If you are considering the purchase of a home with a masonry exterior, do some homework. If you don’t get an independent home inspection report, buy a moisture meter (you can get one at your local home center for less than $30), check the moisture content outside on the masonry, any exposed wood surfaces around doors or windows, and on exposed wood framing in the basement, closest to the masonry area as possible. If these readings show excessive moisture—keep looking. If you are considering buying a newly constructed home with this kind of exterior, ask questions—find out about the installation methodology, and see if you have any legal recourse if there is a moisture envelope failure in the future.

 

Photos: The damage shown below is from a home built 8 years prior. While the damage was mostly isolated to around windows and doors, the entire stucco facade had to be removed, as well as the windows, doors and quite a bit of sheathing. In this case, the client opted to replace the stucco with vinyl siding (bottom photo). The top photo shows the home before the work.

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The Best Kitchen Ideas Ever

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Have you ever noticed how much time you spend in the kitchen?  Cooking breakfast, lunch, and dinner are a serious commitment.  The larger your family is – the more time you will spend in this area of the house.  After you’re done cooking there is clean up and the cycle continues.  Many people will spend over two hours in the kitchen every day!  On top of that kitchens are often a gathering place, homework spot, and conversational hub.  With so much activity being centered around your home kitchen, we have gathered our favorite ideas for making your kitchen more functional and comfortable.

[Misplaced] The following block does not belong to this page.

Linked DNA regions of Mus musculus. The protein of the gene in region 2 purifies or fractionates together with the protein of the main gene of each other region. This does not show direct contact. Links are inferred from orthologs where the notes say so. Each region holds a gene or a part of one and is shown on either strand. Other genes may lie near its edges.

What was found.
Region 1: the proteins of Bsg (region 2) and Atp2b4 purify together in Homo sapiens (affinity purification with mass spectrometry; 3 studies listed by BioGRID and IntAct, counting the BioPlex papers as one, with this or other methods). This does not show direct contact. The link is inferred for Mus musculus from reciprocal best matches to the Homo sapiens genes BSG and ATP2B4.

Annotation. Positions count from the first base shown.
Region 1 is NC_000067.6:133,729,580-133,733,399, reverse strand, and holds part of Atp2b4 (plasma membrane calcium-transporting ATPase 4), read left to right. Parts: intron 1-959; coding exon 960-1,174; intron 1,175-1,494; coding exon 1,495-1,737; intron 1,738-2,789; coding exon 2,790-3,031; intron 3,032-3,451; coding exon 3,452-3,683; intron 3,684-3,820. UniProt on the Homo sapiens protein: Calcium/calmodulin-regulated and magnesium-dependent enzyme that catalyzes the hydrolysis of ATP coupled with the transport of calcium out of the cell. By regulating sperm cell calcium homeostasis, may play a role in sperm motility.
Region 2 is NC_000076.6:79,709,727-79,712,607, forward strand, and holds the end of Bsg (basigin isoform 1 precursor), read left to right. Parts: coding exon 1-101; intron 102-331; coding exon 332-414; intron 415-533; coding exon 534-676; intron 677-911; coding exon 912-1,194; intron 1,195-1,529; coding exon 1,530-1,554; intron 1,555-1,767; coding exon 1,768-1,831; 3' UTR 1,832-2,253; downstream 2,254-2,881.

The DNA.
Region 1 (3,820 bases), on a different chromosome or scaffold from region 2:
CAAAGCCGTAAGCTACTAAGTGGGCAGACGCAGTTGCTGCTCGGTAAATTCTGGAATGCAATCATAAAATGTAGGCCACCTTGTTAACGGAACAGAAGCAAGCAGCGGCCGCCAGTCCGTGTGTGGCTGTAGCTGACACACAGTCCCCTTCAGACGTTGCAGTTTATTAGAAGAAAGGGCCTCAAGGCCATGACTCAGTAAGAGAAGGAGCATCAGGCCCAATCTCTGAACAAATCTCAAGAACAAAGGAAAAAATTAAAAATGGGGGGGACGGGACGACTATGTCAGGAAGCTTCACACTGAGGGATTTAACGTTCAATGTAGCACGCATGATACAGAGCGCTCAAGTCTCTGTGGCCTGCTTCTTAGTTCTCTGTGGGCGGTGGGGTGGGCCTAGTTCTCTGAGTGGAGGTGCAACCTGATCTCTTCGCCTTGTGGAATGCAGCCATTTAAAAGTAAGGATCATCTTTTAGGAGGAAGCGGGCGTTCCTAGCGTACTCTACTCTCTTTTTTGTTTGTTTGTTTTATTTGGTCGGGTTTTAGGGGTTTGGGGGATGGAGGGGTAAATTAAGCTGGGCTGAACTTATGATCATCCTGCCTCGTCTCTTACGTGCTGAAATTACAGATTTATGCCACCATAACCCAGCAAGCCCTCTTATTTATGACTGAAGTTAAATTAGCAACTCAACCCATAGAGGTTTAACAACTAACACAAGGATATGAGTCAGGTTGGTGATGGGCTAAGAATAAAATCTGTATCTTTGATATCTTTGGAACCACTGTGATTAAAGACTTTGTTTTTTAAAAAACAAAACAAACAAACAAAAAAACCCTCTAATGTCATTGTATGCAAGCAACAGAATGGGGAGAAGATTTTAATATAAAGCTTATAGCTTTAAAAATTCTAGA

Here are the best kitchen ideas ever:

 

  • Countertops.  Have countertops installed that allow you to prep food on top of them.  Consider installing a butcher blog or stainless steel so that you can avoid pulling out the cutting board.  This one extra step takes time, so go around it.
  • Pull out cabinets.  It can be hard to find things that are buried inside of your cabinets.  When making a new dinner dish that creates more time for you to hunt for spices or the right utensil.  Solve this problem with pull out cabinets that make it easy to see everything.
  • Island with two levels.  We can create a custom island for your family that is full of storage solutions, a prep sink, and two levels.  By creating a second, higher, level than the cooking area you can have a built in space for guests.  This lets kids do homework next to you without it getting wet from dishes or stained from dinner prep.  We can even install outlets so you can charge phones, laptops, and iPads.